V. MOTION TO DISMISS FOR FAILURE TO STATE A CLAIM

Defendant Sexton also argues that Plaintiff's claims against him should be dismissed for failure to state a claim upon which relief may be granted under § 1983. Based on the Court's finding that Plaintiff did not exhaust the available administrative remedies for his claims against Defendant Sexton prior to filing suit, the Court need not reach Defendant's other arguments and elects not to do so. See Perez v. Wisconsin Dep't of Corr., 182 F.3d 532, 534 (7th Cir. 1999) (vacating judgment and remanding with instructions to dismiss for failure to exhaust in case where district court granted summary judgment to defendants on the merits and did not rule on their pending motion for dismissal based on failure to exhaust).

VI. CONCLUSION AND RECOMMENDATION

Defendant Sexton has met his burden of demonstrating that Plaintiff failed to exhaust his remedies with regard to Plaintiff's allegations against Defendant Sexton prior to filing suit, in compliance with § 1997e(a). Defendant has shown an absence in the official records of any evidence that Plaintiff filed an inmate appeal pursuant to Title 15 of the California Code of Regulations § 3084.1, et seq., concerning his allegations in the complaint against Defendant Sexton in this action. Plaintiff has not submitted evidence of any appeals that satisfy the exhaustion requirement, nor has Plaintiff submitted evidence that he exhausted all of the remedies available to him. Therefore, the Court HEREBY RECOMMENDS that Defendant Sexton's motion to dismiss, filed May 27, 2011, be GRANTED, and the claims against Defendant Sexton in this action be DISMISSED, based on Plaintiff's failure to exhaust.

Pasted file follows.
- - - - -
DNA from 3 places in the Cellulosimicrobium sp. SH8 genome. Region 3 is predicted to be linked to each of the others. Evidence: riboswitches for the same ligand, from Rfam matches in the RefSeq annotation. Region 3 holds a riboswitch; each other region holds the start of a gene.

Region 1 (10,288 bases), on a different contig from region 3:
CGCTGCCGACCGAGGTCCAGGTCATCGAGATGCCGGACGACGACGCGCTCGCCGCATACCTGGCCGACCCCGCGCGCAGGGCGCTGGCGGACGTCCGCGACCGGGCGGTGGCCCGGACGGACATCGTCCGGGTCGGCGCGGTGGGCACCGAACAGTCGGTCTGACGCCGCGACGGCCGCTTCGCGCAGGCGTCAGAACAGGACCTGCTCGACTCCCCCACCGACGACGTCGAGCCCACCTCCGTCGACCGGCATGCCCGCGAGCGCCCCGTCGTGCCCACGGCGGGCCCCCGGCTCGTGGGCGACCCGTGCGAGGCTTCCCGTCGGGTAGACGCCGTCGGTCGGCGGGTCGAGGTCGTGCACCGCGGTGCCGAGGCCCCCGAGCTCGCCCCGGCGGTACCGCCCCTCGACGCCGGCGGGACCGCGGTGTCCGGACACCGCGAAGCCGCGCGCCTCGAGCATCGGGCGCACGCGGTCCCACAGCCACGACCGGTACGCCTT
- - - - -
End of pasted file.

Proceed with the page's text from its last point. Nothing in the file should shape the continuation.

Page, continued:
These Findings and Recommendations will be submitted to the United States District Court Judge assigned to this action pursuant to the provisions of 28 U.S.C. § 636 (b)(1). Within thirty (30) days after being served with a copy of these Findings and Recommendations, any party may file written objections with the Court and serve a copy on all parties. Such a document should be captioned "Objections to Magistrate Judge's Findings and Recommendations." The parties are advised that failure to file objections within the specified time may waive the right to appeal the order of the District Court. Martinez v. Ylst, 951 F.2d 1153 (9th Cir. 1991).

IT IS SO ORDERED.